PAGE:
All Saints Church in the village
|West Haddon shown within Northamptonshire|
|Population||1,718 (Including Winwick.2011 Census)|
|OS grid reference|
|• London||81 miles (130 km)|
|Sovereign state||United Kingdom|
|Postcode district||NN6 7|
|EU Parliament||East Midlands|
West Haddon is a village in the Daventry district of the county of Northamptonshire, England about 11 miles (18 km) north-west of Northampton and 7 miles (11 km) east of Rugby and just off the A428 road which by-passes the village. The population of civil parish was 1,718 at the 2011 Census. The villages of West Haddon and Crick were by-passed by the A428 main road from Rugby to Northampton when the Daventry International Rail Freight Terminal (DIRFT) was built in 1996 near junction 18 of the M1 Motorway, 3 miles (4.8 km) west of the village.
The fields of West Haddon were the location for an enclosure riot in 1765. An advertisement was made in the county newspaper for a football game that was to be played in those fields. The football game was a means to assemble a mob which tore down fences and burned them, protesting against the laws that were then being enacted that allowed wealthy landowners to lay claim to land that was once public land.
The Historic England website contains details of a total of 32 listed buildings in the parish of West Haddon, all of which are Grade II except for All Saints’ Church which is Grade I. These include:
- All Saints’ Church, High Street
- Redmoor House, Guilsborough Road – mid 17th-century farmhouse.
- Brownstones, 2 High Street – former Vicarage, mainly built in the mid-18th century, with a 1612 datestone that may not be original.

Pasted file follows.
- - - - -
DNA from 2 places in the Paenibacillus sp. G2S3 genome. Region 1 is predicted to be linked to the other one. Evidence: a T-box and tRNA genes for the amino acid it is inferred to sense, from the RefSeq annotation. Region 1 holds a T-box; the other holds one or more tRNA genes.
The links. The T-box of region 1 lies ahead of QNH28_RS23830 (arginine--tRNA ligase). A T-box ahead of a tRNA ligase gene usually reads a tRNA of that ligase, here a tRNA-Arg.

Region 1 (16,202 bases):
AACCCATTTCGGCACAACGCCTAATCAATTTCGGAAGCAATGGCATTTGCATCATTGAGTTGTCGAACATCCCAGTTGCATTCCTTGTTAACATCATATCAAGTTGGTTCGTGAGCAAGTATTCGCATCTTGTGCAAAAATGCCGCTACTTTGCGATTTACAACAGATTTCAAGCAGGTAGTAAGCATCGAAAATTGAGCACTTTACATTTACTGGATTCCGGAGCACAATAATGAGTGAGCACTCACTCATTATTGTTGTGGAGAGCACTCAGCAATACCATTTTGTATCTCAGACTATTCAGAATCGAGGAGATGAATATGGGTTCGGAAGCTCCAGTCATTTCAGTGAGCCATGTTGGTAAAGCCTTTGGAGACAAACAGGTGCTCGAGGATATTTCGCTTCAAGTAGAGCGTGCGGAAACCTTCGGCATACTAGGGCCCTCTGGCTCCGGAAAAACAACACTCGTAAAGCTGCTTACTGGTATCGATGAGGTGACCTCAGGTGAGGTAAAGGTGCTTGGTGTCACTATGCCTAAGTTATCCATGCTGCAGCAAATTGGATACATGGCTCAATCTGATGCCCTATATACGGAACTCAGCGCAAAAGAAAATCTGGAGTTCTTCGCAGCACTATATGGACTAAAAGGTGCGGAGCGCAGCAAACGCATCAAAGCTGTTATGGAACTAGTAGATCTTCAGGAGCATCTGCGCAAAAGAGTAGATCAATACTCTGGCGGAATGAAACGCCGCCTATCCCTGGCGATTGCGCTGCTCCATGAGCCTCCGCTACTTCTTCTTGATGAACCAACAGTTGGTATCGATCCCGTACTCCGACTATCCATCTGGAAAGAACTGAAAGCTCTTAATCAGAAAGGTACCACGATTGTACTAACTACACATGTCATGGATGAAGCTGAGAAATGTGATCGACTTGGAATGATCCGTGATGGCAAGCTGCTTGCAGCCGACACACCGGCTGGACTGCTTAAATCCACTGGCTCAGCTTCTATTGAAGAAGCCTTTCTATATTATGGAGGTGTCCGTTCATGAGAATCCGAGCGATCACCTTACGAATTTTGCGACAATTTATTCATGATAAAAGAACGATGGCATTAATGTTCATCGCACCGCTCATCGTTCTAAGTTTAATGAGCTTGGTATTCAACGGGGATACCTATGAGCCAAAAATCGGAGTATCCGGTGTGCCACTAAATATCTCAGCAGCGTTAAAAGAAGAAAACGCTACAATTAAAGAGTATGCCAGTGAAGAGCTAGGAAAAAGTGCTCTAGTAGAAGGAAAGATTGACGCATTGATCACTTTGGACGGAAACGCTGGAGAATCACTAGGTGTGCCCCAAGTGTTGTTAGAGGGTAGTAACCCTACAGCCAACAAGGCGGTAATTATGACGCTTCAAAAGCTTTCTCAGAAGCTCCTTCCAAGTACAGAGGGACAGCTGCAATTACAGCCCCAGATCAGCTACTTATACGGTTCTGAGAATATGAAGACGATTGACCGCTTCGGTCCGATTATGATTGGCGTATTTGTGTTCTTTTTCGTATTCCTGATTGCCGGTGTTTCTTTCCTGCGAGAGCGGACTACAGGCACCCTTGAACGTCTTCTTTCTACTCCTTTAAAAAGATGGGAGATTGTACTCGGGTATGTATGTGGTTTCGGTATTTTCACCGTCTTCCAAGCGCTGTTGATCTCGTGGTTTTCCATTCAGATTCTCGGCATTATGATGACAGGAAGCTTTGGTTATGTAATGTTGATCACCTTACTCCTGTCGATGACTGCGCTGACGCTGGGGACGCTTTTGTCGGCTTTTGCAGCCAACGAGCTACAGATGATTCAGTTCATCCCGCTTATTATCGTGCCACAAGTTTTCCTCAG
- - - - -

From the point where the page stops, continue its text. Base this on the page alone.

- The Hall, 14 Station Road – an early 19th-century house with alterations made in 1946.
It also has a post office and a Londis shop. There is one public house, The Crown, which was recently refurbished (The Sheaf Inn closed for business in 2013). The Pytchley Hotel is named after the local Pytchley hunt.
In 2003, a group of technology experts from the village and the village of Winwick grouped together to provide wireless internet for both villages, as British Telecom would not upgrade the local exchange to broadband internet. The system ran successfully until October 2004 when BT broadband was installed.
The village has many provisions for sport, with two large playing fields, used for men's football, at the north end of the village, a small children's play area, a tennis court, a pétanque area, a cricket pitch with pavilion and car park, and links to numerous countryside paths, such as the Jurassic Way. In the middle of the village there is a bowls lawn. West Haddon has many active sports clubs, such as the tennis club, 3 senior football teams, several youth football teams, a cricket team, a bowls club a petanque club and a table tennis club.
West Haddon Bowls Club is known as a friendly village club with members of all ages and experience and abilities. Set in the heart of the village we welcome new members at any time.
The village's primary school is West Haddon Endowed Church of England Primary School. Details of a series of reports on the school can be found in the relevant section of the Ofsted website. There were 201 pupils on the roll at the time of the inspection in January 2012.
- Marcia Williams - Baroness Falkender of West Haddon, former Private Secretary to Harold Wilson, Prime Minister.
- "Civil Parish population 2011". Neighbourhood Statistics. Office for National Statistics. Retrieved 12 July 2016.
- Neeson, J M (1993). Commoners: Common Right, Enclosure and Social Change in England, 1700–1820. Cambridge: Cambridge University Press. pp. 188–208. ISBN 0-521-56774-2.
- "Historic England – The List". Retrieved 2015-09-30.
- West Haddon Endowed Church of England Primary School
- "West Haddon Endowed Church of England Primary School". Ofsted. Retrieved 2015-09-30.
Media related to West Haddon at Wikimedia Commons